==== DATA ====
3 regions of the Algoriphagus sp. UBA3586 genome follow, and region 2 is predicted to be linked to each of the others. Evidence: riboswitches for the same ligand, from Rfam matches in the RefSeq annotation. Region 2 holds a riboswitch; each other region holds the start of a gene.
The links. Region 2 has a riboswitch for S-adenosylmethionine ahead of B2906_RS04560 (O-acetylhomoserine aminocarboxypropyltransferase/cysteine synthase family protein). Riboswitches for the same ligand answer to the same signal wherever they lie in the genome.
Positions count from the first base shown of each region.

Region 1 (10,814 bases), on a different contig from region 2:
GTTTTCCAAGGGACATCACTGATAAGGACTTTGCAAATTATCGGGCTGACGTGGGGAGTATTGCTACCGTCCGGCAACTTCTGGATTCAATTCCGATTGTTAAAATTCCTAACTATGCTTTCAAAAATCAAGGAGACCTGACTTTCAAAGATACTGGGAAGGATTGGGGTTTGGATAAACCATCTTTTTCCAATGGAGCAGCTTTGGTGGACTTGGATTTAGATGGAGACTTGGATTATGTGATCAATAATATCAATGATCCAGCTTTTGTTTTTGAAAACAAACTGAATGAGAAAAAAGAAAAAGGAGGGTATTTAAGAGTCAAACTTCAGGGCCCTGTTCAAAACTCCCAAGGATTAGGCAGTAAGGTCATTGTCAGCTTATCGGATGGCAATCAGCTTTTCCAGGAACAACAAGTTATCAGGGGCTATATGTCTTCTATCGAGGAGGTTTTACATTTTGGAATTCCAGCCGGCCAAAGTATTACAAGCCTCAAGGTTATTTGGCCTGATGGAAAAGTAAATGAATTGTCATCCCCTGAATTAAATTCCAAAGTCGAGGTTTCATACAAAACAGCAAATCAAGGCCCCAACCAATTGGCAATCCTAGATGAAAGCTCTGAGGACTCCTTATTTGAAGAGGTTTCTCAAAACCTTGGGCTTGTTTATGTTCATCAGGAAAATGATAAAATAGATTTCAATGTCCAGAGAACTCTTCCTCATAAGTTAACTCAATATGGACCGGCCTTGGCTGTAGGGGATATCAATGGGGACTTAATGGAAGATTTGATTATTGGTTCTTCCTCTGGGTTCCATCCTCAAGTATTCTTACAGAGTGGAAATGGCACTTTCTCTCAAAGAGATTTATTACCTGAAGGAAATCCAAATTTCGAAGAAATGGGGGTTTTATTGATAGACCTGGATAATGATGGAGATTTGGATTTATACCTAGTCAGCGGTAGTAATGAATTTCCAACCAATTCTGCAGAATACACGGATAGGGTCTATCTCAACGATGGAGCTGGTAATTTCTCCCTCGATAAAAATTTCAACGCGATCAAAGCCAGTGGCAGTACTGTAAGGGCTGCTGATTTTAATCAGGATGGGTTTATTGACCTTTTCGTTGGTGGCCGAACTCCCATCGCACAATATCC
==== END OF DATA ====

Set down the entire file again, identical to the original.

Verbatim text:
3 regions of the Algoriphagus sp. UBA3586 genome follow, and region 2 is predicted to be linked to each of the others. Evidence: riboswitches for the same ligand, from Rfam matches in the RefSeq annotation. Region 2 holds a riboswitch; each other region holds the start of a gene.
The links. Region 2 has a riboswitch for S-adenosylmethionine ahead of B2906_RS04560 (O-acetylhomoserine aminocarboxypropyltransferase/cysteine synthase family protein). Riboswitches for the same ligand answer to the same signal wherever they lie in the genome.
Positions count from the first base shown of each region.

Region 1 (10,814 bases), on a different contig from region 2:
GTTTTCCAAGGGACATCACTGATAAGGACTTTGCAAATTATCGGGCTGACGTGGGGAGTATTGCTACCGTCCGGCAACTTCTGGATTCAATTCCGATTGTTAAAATTCCTAACTATGCTTTCAAAAATCAAGGAGACCTGACTTTCAAAGATACTGGGAAGGATTGGGGTTTGGATAAACCATCTTTTTCCAATGGAGCAGCTTTGGTGGACTTGGATTTAGATGGAGACTTGGATTATGTGATCAATAATATCAATGATCCAGCTTTTGTTTTTGAAAACAAACTGAATGAGAAAAAAGAAAAAGGAGGGTATTTAAGAGTCAAACTTCAGGGCCCTGTTCAAAACTCCCAAGGATTAGGCAGTAAGGTCATTGTCAGCTTATCGGATGGCAATCAGCTTTTCCAGGAACAACAAGTTATCAGGGGCTATATGTCTTCTATCGAGGAGGTTTTACATTTTGGAATTCCAGCCGGCCAAAGTATTACAAGCCTCAAGGTTATTTGGCCTGATGGAAAAGTAAATGAATTGTCATCCCCTGAATTAAATTCCAAAGTCGAGGTTTCATACAAAACAGCAAATCAAGGCCCCAACCAATTGGCAATCCTAGATGAAAGCTCTGAGGACTCCTTATTTGAAGAGGTTTCTCAAAACCTTGGGCTTGTTTATGTTCATCAGGAAAATGATAAAATAGATTTCAATGTCCAGAGAACTCTTCCTCATAAGTTAACTCAATATGGACCGGCCTTGGCTGTAGGGGATATCAATGGGGACTTAATGGAAGATTTGATTATTGGTTCTTCCTCTGGGTTCCATCCTCAAGTATTCTTACAGAGTGGAAATGGCACTTTCTCTCAAAGAGATTTATTACCTGAAGGAAATCCAAATTTCGAAGAAATGGGGGTTTTATTGATAGACCTGGATAATGATGGAGATTTGGATTTATACCTAGTCAGCGGTAGTAATGAATTTCCAACCAATTCTGCAGAATACACGGATAGGGTCTATCTCAACGATGGAGCTGGTAATTTCTCCCTCGATAAAAATTTCAACGCGATCAAAGCCAGTGGCAGTACTGTAAGGGCTGCTGATTTTAATCAGGATGGGTTTATTGACCTTTTCGTTGGTGGCCGAACTCCCATCGCACAATATCC